Reviews

Micky & The Motorcars’ Long Time Comin’

Micky and the Motorcars
By Brian Rock

Micky & The Motorcars ride again on their eighth studio album Long Time Comin’. Stalwarts of the Austin Alt-Country music scene, M&M made a name for themselves playing hell raising, beer drinking party songs with a slew of Texas landmark references thrown in for good measure. This new release keeps the Texas references, but replaces the rowdier elements with a more reflective tone. Although they have smoothed some of their rough edges, they still deliver that Old 97s meets Reckless Kelly DIY sensibility.

“Lions of Kandahar” is the definitive example of their new style. Summarizing a 300 page memoir in 4 minutes, M&M tell the story of Major Rusty Bradley with poise and insight. Beginning with a buzzing Middle Eastern sitar that is soon accompanied by a thumping bass drum, M&M sing a first-person account of Bradley’s rendezvous with destiny. From promising his family he will return safely, to facing hell on earth in a hopelessly outnumbered gunfight, to returning home only to relive the trauma each time he tries to sleep; the band creates a truly moving tribute to Major Bradley and all the men and women of our armed services who risk their lives to protect ours.

“Hold This Town Together” uses piano, organ and wailing electric guitar to sing the praises of folks still fighting to keep s sense of community. Although the singer has left town long ago, he returns to check in on friends he used to know and finds himself overcome with memories.  Remembering his roots, he sings, “I know everything is changing. And I know nothing lasts forever. God bless the folks who try so hard to hold this town together.” A fitting microcosm of our current national divide, Micky and the Motorcars recognize that even as times change, there are some things worth holding onto.

M&M beat a chooglin’ train rhythm on snare drum to lead into “Thank My Mother’s God.” Pondering poor decisions, wrong turns and addictions, they sing, “I look at where I’m from and the people all around me. In the end we’re all searching for the same thing. Throw your heart in the river and hope it sees the ocean some day.” Not entirely sure what we’re looking for, we dream of something better. The train of life keeps moving us down the tracks even if we can’t see where we’re heading. In our confusion, we realize that it’s the moments when we shared our hearts that we were most clear and aware and focused. And we remember who taught us to love, and we, “should thank my mother’s God for giving her some faith in me. You don’t have to see it to believe it.”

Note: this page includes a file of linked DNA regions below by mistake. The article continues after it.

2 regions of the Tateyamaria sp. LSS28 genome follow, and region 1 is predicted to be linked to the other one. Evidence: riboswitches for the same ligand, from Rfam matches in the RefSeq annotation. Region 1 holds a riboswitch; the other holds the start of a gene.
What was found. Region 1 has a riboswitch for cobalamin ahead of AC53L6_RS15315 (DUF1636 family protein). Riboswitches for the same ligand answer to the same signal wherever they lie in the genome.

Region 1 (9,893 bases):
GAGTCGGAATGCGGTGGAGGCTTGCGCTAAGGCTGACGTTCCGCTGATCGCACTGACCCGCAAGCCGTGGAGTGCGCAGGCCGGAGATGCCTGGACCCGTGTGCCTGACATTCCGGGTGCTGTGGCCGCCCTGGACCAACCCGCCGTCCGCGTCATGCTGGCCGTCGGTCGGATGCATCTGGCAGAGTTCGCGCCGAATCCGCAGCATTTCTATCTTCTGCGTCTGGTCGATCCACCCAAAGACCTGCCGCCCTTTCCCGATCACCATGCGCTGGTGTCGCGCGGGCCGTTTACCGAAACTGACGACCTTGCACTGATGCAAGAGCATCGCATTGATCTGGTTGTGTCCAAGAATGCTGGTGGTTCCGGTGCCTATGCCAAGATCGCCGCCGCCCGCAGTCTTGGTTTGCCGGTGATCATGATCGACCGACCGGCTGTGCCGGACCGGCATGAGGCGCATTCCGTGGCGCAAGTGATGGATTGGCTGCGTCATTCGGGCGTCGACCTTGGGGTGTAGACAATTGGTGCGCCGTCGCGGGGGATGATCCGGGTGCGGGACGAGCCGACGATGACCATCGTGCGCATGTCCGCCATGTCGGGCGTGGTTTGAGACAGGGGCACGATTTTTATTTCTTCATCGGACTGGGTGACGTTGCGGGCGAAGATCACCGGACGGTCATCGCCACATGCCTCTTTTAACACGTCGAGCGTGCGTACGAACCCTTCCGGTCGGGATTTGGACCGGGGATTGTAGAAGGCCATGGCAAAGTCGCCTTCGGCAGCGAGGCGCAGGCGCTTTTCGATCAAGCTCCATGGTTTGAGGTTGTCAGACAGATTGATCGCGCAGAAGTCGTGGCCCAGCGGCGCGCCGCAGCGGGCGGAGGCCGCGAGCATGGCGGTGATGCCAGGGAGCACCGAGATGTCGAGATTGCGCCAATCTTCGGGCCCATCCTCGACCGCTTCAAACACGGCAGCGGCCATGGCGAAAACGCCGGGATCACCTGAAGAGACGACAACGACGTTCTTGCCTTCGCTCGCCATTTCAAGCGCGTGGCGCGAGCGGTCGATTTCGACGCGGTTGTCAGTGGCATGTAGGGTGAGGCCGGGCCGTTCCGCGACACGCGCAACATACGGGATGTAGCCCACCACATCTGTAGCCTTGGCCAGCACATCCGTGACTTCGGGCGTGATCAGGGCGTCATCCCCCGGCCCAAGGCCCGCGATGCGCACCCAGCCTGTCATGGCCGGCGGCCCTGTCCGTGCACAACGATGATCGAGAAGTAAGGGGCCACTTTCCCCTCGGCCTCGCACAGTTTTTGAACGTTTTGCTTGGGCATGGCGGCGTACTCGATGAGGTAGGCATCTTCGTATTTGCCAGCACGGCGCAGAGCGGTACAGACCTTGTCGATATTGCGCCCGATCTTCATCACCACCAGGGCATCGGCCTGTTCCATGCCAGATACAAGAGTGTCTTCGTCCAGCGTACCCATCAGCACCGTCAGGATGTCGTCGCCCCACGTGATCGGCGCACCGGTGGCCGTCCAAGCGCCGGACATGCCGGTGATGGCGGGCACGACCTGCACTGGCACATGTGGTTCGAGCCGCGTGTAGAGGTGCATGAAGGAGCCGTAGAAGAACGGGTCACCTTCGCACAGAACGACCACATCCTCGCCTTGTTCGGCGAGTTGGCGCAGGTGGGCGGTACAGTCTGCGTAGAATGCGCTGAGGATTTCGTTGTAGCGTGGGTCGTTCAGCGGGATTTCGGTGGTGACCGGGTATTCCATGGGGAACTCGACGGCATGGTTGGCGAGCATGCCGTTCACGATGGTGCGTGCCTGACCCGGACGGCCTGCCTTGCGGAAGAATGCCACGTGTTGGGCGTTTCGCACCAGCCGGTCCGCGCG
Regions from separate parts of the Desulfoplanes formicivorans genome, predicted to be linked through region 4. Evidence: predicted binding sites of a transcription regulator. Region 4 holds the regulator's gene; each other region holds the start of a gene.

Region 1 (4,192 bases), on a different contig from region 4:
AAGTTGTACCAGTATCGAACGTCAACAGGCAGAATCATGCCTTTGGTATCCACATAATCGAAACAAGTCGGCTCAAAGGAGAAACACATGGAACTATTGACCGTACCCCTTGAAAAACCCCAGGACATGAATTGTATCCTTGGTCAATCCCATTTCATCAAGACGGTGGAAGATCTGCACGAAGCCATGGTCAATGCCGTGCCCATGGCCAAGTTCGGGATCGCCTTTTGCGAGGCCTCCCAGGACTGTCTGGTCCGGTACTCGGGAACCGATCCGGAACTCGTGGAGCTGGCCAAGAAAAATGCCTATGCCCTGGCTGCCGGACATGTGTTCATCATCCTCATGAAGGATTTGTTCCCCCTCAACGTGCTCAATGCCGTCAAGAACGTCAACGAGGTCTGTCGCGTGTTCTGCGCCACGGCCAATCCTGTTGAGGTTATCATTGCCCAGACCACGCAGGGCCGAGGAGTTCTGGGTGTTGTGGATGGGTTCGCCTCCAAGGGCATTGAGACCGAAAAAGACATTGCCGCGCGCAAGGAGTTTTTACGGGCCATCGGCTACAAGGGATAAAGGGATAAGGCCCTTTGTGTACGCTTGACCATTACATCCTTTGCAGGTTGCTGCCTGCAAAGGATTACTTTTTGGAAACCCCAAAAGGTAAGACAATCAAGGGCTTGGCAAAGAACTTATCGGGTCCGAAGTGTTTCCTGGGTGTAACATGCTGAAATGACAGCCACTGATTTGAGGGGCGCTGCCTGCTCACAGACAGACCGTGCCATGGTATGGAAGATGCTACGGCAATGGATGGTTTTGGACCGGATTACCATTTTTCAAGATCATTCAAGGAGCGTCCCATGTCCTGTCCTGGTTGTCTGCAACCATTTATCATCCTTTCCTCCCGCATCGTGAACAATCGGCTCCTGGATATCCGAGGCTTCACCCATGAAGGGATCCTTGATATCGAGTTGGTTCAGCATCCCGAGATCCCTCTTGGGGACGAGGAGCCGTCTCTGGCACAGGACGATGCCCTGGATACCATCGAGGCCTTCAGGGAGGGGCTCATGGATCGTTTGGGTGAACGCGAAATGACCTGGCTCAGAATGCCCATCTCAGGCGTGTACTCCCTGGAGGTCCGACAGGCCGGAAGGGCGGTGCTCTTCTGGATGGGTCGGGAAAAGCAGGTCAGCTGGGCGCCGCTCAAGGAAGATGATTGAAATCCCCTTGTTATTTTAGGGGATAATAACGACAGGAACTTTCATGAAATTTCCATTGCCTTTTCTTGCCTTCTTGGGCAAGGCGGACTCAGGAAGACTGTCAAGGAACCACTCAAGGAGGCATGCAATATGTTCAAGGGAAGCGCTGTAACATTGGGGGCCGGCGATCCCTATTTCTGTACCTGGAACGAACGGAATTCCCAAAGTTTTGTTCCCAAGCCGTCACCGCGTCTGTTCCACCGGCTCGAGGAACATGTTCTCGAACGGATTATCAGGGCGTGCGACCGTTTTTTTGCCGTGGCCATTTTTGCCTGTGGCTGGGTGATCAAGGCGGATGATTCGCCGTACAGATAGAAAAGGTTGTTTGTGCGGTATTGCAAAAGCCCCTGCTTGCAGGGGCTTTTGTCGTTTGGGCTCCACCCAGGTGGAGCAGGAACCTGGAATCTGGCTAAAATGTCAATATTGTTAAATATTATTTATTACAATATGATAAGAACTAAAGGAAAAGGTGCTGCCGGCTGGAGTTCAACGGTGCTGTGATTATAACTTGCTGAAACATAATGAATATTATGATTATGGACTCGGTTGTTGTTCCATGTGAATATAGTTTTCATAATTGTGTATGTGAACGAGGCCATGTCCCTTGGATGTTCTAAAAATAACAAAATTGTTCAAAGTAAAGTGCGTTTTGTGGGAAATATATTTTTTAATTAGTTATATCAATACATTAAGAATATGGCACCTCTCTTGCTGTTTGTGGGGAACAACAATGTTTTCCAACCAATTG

As this trilogy of songs attest, Band leaders and brothers Micky and Gary Braun have taken a giant leap forward in their songwriting. Not only are they dealing with weightier issues, they are bringing them to life with vivid and poetic imagery. For the rest of the album the brothers turn their talents to the topic of relationships, both good and bad. “Road To You” is a triumphant, Reckless Kelly influenced celebration of returning to a lover’s arms. “Rodeo Girl” uses colorful rodeo metaphors to describe the joyful relationship of a lovesick buckaroo looking forward to getting back in the saddle. On the other end of the spectrum, M&M sing the Country Blues on “Alone Again Tonight,” “All Looks The Same,” and the surprisingly uptempo, “Break My Heart.”

Even when love does go wrong, Micky and the Motorcars remind us that we have much to be thankful for: the soldiers who protect us, the hometown folks who helped raise us, the mothers who loved us, and of course the musicians who bring their stories to life for us. And in this month of Thanksgiving, it’s important to count those blessings, even if it takes a “Long Time Comin’.”

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Brian Rock

Brian Rock

Brian was raised gypsy style, moving every other year until well after college. As friendships proved to be temporary, Brian found a constant companion in music, wearing the grooves off Beatles and Dylan albums before moving on to Lyle Lovett and Dwight Yokam. Living so often in flux, he has come to value music and lyrics of lasting quality. Not moved by trends or fashion, he is drawn to timeless lyrics and soulful rhythms. Although now settled down, Brian still expresses his gypsy spirit through his writing. He has co-written songs with musician friends he’s met along the way, including several contributions to the 2012 ICMA Album of the Year, Family Album. Brian also writes children’s books and poems, including the Children’s Book Council featured title, The Deductive Detective.
Brian Rock

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